August 10, 2010 > Counseling Corner: What can you do with a degree in psychology?
Counseling Corner: What can you do with a degree in psychology?
By Anne Chan, PhD, MFT
I am often asked what one can do with a degree in psychology. My answer is always an enthusiastic "Plenty!" People often think that there are few jobs available to psychology majors beyond counseling. However, there's much you can do with this degree besides becoming a psychologist (although being a psychologist in itself opens the door to multiple exciting and interesting career possibilities).
People often equate psychology with what they see in the movies. The stereotype of the psychologist is the stern-faced analyst who sits in a rigid high-backed chair taking notes while the patient lies on the couch and muses about life. This portrait actually represents only a tiny fraction of what psychology graduates actually do in the real world.
For starters, let's clarify a few terms:
Psychologist refers to a person who has completed a doctoral program in psychology and holds a license to practice psychology.
Psychotherapist refers to someone who has completed at least a master's degree in psychology and is licensed to practice psychotherapy. Note that psychologists are also licensed to provide psychotherapy services.
In January of this year, Senate Bill 788 went into effect in California. This bill introduced a new licensing category of Professional Clinical Counselor (LPCC) for those in the general practice of professional counseling.
There is a tremendous range of jobs and types of work settings in which you'll find psychology graduates applying their skills. On any given day, you will find them working in corporations, nonprofits, government agencies, and private businesses. In fact, there are very few sectors where you won't find psychology graduates at work. Moreover, they can find work locally as well as globally. The new trend is for some psychologists and psychotherapists to provide services over the Internet, so it seems that the sky is the limit for where psychology graduates can work.
The range of things that psychology graduates do at work is incredibly varied, from human resource management and mediation to forensics and industrial/organizational analyses. Whole books have been written on the subject of applications for a psychology degree. One helpful resource is Robert Sternberg's "Career Paths in Psychology: Where Your Degree Can Take You." Another great starting point is a free "Careers in Psychology" brochure created by the American Psychological Association (http://www.apa.org/careers/resources/guides/careers.aspx).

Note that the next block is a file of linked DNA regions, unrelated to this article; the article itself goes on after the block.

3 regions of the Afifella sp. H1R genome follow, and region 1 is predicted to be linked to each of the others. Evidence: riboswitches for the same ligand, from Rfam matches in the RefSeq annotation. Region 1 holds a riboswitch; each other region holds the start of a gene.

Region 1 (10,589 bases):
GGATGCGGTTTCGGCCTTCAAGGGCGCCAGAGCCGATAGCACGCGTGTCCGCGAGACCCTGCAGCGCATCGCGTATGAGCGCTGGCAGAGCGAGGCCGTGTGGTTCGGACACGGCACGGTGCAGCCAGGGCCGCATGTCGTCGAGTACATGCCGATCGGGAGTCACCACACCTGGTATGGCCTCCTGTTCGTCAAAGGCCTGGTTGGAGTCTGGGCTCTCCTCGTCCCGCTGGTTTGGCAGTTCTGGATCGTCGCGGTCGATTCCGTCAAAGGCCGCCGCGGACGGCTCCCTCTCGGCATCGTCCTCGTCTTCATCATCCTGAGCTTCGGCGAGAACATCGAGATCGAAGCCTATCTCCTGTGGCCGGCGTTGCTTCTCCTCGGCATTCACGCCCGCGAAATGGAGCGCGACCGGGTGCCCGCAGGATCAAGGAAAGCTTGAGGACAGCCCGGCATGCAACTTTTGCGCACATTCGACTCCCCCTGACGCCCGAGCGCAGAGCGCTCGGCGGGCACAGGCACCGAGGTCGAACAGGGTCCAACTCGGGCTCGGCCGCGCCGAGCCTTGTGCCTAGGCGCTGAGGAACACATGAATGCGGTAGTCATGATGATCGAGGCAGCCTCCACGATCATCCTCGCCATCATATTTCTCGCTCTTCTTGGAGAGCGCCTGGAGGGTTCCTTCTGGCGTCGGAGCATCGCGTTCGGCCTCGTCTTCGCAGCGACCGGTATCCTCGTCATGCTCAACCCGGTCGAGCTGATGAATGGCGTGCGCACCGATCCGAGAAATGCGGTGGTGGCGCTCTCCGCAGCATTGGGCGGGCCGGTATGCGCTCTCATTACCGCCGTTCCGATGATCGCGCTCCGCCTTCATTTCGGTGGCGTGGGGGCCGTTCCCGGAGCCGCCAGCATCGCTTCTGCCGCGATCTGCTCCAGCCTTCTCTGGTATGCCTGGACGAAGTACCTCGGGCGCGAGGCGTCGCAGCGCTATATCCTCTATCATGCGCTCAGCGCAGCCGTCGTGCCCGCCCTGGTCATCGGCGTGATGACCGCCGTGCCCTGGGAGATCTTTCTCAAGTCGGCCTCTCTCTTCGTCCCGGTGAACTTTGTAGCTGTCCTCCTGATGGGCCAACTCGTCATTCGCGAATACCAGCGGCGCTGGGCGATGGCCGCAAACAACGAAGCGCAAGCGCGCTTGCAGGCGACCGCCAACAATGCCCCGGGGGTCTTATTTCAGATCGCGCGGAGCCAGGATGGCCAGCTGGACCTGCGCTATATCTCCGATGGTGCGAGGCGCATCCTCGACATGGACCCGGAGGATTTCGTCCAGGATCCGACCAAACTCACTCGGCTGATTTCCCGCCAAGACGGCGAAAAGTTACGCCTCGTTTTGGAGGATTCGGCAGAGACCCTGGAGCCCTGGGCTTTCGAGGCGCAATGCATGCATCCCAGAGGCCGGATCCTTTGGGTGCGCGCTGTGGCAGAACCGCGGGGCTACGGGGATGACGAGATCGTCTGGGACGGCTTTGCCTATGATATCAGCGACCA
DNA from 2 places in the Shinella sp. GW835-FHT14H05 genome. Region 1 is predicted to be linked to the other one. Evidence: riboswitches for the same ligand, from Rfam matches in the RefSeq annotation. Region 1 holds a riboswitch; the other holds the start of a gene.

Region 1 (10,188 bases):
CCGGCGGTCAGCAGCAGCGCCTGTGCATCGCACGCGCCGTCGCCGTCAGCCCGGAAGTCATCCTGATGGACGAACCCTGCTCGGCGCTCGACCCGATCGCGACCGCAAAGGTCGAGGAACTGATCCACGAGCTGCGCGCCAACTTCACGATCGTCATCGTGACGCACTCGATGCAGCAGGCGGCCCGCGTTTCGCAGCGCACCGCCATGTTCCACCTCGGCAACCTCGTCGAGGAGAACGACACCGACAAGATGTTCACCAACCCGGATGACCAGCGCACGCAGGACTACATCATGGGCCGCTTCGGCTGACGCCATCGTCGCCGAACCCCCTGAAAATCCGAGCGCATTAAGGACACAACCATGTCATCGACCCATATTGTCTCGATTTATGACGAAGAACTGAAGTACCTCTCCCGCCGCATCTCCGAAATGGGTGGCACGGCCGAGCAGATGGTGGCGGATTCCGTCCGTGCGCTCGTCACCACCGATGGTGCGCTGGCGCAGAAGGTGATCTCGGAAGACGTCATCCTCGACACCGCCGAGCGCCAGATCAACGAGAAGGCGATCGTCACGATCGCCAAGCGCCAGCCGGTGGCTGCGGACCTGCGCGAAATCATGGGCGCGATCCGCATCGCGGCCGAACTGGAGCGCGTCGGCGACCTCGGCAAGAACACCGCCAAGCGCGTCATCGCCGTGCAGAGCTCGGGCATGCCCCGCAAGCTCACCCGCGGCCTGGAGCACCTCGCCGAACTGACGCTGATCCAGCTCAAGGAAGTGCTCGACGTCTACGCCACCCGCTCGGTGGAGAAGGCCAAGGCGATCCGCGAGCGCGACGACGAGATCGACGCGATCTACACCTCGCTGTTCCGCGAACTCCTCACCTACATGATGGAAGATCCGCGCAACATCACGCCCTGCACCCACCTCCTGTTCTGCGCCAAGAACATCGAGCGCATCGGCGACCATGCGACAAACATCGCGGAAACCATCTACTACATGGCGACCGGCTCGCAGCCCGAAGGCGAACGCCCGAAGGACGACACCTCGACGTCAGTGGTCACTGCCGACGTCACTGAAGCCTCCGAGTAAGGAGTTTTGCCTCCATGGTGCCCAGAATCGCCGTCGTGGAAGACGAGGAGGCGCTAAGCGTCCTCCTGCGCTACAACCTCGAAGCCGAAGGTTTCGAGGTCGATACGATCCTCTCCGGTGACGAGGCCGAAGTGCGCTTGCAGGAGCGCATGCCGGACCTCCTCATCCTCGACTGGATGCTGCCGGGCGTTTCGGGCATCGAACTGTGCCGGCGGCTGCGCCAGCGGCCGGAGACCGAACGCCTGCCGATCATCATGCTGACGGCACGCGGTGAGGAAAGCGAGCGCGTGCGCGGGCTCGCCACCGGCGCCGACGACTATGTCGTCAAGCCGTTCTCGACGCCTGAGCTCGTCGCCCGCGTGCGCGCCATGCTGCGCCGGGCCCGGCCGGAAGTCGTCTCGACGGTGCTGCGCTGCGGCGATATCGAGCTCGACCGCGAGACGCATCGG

Of course, many people study psychology to provide direct psychotherapy and counseling services. If you are interested in working primarily as therapist, there is also a tremendous range of specialized niches to help people. Some popular ones are couples counseling, divorce counseling, parenting coaching, and career counseling. Therapists provide help with every sort of problem imaginable and work with every age group, from preschoolers to post-retirement elders.
A career in psychology can be varied, fulfilling, and exciting. I highly encourage those who are interested to consider taking a class at Ohlone College in Fremont or Chabot College in Hayward. Both of these community colleges offer Associate degrees in psychology. For those interested in pursuing a Bachelor's degree in the subject, check out California State University East Bay, San Jose State University, and Santa Clara University, all of which have solid psychology programs.
Anne Chan is a career counselor and licensed psychotherapist in Union City. She specializes in helping people find happiness in their careers, lives, and relationships. She can be reached at (510) 744-1781. Her website is www.annechanconsulting.com